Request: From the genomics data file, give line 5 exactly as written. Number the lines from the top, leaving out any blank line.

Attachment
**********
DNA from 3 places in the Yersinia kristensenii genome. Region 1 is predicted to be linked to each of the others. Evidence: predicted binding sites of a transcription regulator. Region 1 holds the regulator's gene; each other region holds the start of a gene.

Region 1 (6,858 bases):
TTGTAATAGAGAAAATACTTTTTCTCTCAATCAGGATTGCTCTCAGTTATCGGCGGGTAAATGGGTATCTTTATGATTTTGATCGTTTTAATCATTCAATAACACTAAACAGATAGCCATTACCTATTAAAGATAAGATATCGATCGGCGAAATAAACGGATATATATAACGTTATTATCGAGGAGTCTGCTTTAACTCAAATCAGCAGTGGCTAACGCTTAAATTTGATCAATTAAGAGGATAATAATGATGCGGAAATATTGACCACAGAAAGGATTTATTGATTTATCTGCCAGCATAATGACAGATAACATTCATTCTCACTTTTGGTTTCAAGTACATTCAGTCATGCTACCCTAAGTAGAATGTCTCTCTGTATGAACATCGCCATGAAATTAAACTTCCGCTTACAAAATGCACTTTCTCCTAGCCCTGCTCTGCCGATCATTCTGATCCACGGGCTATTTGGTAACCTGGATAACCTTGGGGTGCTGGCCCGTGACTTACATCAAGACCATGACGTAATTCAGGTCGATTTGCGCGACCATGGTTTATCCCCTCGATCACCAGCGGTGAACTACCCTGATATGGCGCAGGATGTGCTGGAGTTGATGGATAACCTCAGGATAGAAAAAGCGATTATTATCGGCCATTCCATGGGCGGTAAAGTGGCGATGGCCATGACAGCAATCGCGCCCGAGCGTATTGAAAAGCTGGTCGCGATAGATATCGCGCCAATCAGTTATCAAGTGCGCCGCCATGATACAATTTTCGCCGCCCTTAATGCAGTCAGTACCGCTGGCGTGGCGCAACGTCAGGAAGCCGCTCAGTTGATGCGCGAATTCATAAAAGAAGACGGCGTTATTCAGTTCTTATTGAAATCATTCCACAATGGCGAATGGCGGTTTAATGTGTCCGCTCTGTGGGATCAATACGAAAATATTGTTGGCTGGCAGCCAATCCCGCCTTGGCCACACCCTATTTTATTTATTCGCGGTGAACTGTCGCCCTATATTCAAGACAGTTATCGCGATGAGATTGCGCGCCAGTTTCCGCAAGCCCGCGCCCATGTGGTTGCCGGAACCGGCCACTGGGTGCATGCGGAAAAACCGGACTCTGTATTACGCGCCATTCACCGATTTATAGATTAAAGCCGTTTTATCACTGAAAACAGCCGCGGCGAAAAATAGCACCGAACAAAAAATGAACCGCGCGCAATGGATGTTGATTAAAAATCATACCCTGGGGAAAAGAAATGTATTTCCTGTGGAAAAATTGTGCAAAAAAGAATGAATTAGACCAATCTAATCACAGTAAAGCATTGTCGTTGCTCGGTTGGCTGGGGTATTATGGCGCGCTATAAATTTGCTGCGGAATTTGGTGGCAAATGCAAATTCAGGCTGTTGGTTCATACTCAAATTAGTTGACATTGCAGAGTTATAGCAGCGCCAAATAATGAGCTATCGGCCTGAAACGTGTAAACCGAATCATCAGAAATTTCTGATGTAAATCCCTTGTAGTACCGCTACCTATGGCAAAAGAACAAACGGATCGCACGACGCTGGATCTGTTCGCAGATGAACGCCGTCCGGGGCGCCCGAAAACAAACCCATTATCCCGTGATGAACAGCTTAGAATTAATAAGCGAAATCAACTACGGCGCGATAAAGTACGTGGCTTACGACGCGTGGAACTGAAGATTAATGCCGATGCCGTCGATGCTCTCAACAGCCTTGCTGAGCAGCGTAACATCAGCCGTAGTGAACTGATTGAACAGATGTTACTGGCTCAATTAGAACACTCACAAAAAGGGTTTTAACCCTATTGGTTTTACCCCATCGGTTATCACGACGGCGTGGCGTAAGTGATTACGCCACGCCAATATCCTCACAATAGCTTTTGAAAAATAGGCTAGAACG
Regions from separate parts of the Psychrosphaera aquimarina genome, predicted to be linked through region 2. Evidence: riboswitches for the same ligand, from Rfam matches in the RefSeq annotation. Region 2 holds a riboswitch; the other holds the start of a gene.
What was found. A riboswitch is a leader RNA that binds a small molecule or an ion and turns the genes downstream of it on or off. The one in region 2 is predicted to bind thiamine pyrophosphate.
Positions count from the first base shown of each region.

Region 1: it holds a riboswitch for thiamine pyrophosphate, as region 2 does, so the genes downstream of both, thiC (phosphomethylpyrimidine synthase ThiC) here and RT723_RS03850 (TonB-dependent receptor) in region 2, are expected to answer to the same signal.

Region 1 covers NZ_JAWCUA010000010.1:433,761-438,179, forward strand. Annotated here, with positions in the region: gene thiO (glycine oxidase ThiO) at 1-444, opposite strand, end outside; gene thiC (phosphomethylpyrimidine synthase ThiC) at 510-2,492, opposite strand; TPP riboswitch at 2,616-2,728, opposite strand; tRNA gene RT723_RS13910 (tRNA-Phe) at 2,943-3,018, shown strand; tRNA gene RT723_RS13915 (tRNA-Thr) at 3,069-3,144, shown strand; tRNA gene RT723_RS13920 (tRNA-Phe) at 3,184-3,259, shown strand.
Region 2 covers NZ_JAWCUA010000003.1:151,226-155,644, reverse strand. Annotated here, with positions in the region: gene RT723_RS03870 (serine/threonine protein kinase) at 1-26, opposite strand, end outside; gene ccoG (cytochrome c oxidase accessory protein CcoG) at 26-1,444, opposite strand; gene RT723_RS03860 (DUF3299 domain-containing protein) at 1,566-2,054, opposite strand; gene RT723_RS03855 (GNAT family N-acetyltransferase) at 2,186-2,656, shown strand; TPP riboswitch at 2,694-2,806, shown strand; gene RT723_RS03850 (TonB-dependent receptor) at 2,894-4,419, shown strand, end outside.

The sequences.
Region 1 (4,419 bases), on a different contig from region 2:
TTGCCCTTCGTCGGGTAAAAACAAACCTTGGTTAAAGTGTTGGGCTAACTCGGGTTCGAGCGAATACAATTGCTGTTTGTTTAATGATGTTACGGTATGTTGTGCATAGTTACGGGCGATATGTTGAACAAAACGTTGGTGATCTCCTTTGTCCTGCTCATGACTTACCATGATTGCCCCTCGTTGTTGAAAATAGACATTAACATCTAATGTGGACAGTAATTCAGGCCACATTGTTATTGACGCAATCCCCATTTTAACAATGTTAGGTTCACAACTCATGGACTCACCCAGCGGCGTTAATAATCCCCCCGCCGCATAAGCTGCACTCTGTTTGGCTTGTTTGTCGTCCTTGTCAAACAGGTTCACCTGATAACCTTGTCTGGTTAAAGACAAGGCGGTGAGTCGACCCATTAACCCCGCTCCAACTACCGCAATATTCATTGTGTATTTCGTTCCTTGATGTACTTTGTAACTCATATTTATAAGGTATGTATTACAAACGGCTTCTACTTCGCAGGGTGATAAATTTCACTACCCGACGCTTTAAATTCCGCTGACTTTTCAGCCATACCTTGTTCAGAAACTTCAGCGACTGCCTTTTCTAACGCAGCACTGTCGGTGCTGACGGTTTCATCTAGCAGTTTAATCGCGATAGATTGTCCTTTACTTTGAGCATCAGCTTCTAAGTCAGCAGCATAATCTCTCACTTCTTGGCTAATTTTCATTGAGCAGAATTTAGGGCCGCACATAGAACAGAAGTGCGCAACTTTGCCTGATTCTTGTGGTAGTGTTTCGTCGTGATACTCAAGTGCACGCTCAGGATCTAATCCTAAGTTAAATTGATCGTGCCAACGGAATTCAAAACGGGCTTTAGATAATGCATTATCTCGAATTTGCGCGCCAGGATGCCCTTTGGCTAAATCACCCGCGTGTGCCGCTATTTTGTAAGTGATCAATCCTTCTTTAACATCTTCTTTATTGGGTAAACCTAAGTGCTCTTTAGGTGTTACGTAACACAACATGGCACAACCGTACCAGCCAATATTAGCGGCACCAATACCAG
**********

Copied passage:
What was found. A riboswitch is a leader RNA that binds a small molecule or an ion and turns the genes downstream of it on or off. The one in region 2 is predicted to bind thiamine pyrophosphate.